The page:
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Dear fellow developers:

I have the following SQL query for Oracle that works just fine:

 UPDATE OWNER set TIME = SUBSTR(OTHERINFO, INSTR(OTHERINFO, ' at ') + 4, 12), OTHERINFO = SUBSTR(OTHERINFO, 12, INSTR(OTHERINFO, ' at ') - 12), DATE = TO_DATE(SUBSTR(OTHERINFO, 12, INSTR(OTHERINFO, ' at ') - 12),'Day, Month DD, YYYY')                             
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I would like to modify this SQL query so that after it completes, it finally deletes the contents of the "OTHERINFO" column in the table.  How would I do this?

Thanks in advance to all who reply.

asked 12/14/2011 03:46

fsyed's gravatar image

fsyed ♦♦


6 Answers:
Just don't set it?

you have:
UPDATE ...
 OTHERINFO = SUBSTR(OTHERINFO, 12, INSTR(OTHERINFO, ' at ') - 12
...

Make it null

UPDATE OWNER set TIME = SUBSTR(OTHERINFO, INSTR(OTHERINFO, ' at ') + 4, 12), OTHERINFO = null, DATE = TO_DATE(SUBSTR(OTHERINFO, 12, INSTR(OTHERINFO, ' at ') - 12),'Day, Month DD, YYYY')
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answered

slightwv's gravatar image

slightwv

Should I not put the statement:



at the end, so that the steps are done sequentially, and that the column is set to null at the end, or does it matter?
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answered 2011-12-14 at 11:49:46

fsyed's gravatar image

fsyed

>>at the end

Updates work on 'before' and not 'during' values.   Values are not changed sequentially as the data is processed.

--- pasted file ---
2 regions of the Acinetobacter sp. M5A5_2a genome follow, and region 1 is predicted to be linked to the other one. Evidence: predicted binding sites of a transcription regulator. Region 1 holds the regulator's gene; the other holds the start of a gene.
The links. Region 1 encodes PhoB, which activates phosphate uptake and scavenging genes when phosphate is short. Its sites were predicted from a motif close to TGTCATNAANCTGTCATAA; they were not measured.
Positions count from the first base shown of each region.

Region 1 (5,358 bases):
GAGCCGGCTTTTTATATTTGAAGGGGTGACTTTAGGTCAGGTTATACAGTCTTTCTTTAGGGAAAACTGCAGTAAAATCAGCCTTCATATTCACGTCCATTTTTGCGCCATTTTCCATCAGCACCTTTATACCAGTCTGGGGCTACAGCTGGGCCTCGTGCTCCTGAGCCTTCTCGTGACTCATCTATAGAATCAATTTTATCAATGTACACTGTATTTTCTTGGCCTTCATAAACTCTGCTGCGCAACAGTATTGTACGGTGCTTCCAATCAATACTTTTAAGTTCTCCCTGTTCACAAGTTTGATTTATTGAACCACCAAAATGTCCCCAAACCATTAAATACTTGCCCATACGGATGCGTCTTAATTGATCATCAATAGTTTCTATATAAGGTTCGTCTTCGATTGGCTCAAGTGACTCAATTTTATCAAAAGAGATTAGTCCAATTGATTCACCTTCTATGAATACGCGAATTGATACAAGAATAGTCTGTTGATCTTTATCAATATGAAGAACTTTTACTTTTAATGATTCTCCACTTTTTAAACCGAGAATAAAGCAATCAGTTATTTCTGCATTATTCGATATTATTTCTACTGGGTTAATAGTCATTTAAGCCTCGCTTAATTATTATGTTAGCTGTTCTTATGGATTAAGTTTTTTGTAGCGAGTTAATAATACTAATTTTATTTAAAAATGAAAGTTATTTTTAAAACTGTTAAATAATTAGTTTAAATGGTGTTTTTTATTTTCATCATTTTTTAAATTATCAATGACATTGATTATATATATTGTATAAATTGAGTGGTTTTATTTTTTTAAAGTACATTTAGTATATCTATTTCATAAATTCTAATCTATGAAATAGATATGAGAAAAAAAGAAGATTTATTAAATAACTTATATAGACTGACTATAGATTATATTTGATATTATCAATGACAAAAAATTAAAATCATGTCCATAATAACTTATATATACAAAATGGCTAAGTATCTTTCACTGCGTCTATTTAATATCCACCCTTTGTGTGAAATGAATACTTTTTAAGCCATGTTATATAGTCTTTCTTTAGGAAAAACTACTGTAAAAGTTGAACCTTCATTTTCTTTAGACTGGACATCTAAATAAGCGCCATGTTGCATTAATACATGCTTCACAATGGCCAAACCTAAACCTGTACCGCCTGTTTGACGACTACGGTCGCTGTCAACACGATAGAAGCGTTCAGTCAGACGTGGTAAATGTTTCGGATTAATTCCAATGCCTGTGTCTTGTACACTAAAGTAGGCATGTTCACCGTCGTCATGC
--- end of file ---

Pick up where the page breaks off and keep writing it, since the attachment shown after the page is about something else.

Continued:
I suggest you create simple test cases in a development database to experiment with ideas.

Run the simple test below in a development database and see what you get.
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drop table tab1 purge;

create table tab1(
	col1 varchar2(10),
	col2 varchar2(10)
);


insert into tab1 values('Hello','World');
commit;


update tab1 set col1=substr(col2,1,1), col2=substr(col1,2,2);

select * from tab1;
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answered 2011-12-14 at 11:54:15

slightwv's gravatar image

slightwv

You're on a roll!  Your code worked yet again.  Thanks for your help!
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answered 2011-12-14 at 12:00:07

fsyed's gravatar image

fsyed

>>> so that the steps are done sequentially

no,  all steps of the update happen effectively simultaneously.

the values of the columns for use at input are set when the row is read
that's why slightwv's example works

and also why you can do things like   UPDATE sometable set my_column = my_column + 4;

if my_column value wasn't "fixed" then that statement would be a loop.
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answered 2011-12-14 at 12:07:43

sdstuber's gravatar image

sdstuber

Thanks ststuber for pointing that out!
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answered 2011-12-14 at 12:09:53

fsyed's gravatar image

fsyed

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Asked: 12/14/2011 03:46

Seen: 201 times

Last updated: 12/14/2011 04:07